Anyone trying to navigate their health and the health care system without a primary care physician in their corner is working at a serious disadvantage, and I’m not just saying that because I am one.
A study of more than 60,000 patients published by JAMA Internal Medicine in January 2019 found those who went to a primary care physician or provider (PCP) were 3.4 % more likely to fill more prescriptions and 14.7% more likely to have had at least one regular, preventive care-focused medical appointment per year.
Those with primary care physicians were 10.8% more likely to have received “high-value” cancer screenings. For those with diabetes, patients getting primary care received an average of 7.8% more high-value care than those who did not.
Another study, published around the same time in the same journal, reported every 10 additional primary care physicians per 100,000 people in the United States was associated with a 51.5-day increase in life expectancy from 2005 to 2015, while a similar increase in specialists led to only a 19.2-day increase.
The benefits are well-known, but unfortunately we have a shortage of PCPs that’s only going to get worse. Still, it’s worth seeking one out for everyone in your family, for many reasons.
These physicians are generalists who treat minor infections and illnesses and are experienced at managing multiple conditions and continuing care for diabetes and other diseases. They know how and when to get feedback from specialists and are in a position to get to know the whole patient, including their lifestyle and personal goals.
Some patients believe going to a specialist for their particular conditions is what’s necessary and a primary care physician is superfluous. But along with the better health outcomes, primary care has been shown to reduce patient costs by 33 percent overall, and by more than 300 percent over seeking the same treatment in an emergency room setting. This is why many insurance plans have patients get a referral to a specialist from their primary care physician.
These plans may require you to choose a primary care physician, but it’s a good idea whatever your health situation is. Even if you currently don’t have any conditions or medications that need to be managed, you should have one to turn to for annual checkups and treatment for cold, flus and other infections you run across in the course of life.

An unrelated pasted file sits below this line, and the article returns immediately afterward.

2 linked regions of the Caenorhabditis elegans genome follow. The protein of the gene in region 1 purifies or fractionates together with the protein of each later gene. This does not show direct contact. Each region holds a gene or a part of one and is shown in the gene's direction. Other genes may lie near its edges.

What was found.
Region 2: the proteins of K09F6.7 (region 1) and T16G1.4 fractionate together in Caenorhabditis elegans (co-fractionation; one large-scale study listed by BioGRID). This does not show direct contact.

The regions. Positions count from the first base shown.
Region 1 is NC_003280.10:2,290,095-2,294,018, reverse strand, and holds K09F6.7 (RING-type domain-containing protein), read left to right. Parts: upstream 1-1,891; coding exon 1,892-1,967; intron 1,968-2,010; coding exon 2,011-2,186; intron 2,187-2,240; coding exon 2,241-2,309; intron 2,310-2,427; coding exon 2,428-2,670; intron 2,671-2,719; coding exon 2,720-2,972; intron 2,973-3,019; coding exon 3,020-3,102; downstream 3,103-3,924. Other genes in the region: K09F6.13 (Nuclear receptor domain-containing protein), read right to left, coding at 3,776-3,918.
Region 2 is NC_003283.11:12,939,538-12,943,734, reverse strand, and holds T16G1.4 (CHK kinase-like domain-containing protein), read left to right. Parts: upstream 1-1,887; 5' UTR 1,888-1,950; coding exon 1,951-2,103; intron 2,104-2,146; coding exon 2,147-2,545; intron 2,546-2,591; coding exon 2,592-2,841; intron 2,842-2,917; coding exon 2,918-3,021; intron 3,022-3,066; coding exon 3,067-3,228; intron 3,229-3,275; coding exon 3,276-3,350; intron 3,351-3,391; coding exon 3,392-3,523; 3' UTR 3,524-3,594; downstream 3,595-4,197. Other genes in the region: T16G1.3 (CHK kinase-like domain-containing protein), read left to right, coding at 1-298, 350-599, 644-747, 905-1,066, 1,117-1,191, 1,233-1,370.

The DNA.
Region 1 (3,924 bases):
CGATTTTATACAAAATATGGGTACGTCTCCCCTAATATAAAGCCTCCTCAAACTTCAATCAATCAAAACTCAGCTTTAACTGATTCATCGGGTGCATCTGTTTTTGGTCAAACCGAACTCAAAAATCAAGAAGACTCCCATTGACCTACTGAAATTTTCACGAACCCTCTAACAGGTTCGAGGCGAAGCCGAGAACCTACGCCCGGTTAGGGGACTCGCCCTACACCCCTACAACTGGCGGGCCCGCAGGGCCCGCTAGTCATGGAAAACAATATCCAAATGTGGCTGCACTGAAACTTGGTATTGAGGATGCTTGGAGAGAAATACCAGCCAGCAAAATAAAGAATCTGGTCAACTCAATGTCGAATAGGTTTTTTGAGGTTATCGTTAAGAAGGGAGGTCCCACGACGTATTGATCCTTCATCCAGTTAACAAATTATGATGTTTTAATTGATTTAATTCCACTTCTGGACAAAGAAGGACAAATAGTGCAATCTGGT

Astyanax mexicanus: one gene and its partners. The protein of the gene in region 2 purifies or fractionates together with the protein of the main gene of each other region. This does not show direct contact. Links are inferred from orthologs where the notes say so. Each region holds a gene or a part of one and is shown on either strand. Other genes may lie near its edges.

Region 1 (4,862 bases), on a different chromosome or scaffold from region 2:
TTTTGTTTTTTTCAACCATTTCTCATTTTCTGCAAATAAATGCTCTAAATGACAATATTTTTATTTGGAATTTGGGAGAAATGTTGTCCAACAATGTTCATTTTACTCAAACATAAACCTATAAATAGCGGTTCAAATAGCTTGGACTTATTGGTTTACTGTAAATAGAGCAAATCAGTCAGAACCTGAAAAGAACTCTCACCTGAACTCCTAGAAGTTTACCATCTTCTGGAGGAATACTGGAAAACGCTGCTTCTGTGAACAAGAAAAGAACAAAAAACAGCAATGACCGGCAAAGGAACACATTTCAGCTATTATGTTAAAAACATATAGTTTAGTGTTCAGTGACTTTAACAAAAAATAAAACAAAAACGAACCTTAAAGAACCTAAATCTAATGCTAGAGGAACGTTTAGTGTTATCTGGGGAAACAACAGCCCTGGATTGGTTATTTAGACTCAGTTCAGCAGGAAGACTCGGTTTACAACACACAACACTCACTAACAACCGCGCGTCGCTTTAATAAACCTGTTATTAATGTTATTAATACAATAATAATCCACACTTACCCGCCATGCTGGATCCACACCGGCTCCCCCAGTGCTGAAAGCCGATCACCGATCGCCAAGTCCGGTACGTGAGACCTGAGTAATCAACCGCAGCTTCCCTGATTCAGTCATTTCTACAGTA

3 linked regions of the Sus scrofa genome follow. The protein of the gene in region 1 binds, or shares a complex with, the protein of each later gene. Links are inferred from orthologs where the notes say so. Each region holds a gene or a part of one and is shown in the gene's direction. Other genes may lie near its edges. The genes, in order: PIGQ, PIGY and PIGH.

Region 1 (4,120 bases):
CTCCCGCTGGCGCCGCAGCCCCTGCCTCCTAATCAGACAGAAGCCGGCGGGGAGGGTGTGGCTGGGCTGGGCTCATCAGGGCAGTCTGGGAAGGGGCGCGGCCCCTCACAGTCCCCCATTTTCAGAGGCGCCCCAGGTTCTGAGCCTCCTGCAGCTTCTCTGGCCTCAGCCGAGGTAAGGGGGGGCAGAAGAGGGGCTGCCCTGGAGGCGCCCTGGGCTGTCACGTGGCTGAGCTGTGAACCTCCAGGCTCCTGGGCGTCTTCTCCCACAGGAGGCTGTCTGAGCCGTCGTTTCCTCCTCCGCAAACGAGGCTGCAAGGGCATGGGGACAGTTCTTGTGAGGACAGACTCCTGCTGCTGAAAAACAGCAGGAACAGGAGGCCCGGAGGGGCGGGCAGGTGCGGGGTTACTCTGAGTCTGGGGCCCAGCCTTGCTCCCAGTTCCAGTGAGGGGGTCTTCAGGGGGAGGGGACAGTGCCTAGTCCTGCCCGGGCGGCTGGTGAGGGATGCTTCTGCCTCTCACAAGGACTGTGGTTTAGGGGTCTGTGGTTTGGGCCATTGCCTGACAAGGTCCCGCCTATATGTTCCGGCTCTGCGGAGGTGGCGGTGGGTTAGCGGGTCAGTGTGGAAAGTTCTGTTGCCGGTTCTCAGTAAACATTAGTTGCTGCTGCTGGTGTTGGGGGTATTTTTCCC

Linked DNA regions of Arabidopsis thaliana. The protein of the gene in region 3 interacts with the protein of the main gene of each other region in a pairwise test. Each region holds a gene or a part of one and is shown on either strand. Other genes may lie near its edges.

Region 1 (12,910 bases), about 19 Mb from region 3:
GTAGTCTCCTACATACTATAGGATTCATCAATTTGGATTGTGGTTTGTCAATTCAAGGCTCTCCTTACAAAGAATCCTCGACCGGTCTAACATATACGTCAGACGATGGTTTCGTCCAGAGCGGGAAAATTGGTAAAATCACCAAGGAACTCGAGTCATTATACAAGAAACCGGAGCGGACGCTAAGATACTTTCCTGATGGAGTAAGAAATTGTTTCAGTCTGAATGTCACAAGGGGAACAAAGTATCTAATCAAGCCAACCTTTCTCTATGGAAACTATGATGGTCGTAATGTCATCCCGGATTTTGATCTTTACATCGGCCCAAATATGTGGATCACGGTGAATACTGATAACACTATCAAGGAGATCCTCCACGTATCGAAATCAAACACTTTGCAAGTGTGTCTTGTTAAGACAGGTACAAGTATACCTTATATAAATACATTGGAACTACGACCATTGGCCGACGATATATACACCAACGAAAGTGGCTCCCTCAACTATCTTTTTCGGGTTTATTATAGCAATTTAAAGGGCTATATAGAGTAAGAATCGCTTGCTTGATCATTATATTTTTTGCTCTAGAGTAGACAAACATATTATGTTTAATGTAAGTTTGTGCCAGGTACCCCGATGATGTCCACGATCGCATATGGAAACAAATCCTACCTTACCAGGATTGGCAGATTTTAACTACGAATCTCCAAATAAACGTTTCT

So how do you choose a primary care provider? Here are some tips.
- Decide what you want and need in a provider — Do you want an MD, or would you be comfortable with another professional with training to treat primary care patients under the supervision of a doctor, such as a physician assistant or nurse practitioner? Do you have a preference for talking to a man or woman about your health?
Would you like to have a PCP with a particular focus? Most family practice or internal medicine specialists are generalists who treat people from a wide age range, but other choices include a pediatrician for children and a geriatrician for seniors.
- Networking — Most coverage plans have some form of a provider network, where patients receive less or sometimes no coverage if they go to someone outside of it. If you’re not familiar with any providers in your area who are in-network, consider doing your own kind of networking and see if any of your friends or associates can recommend someone who is.
- Make a list — Once you’ve gathered a few names, write them down with all the information you’ve been able to gather, including their location and anything you’ve been able to get from Arizona Medical Board records (www.azmd.gov). Go over what you’ve found and see if there are any you would rule out, based on what you know.
- Set up an informational meeting with your top one or two choices, if possible.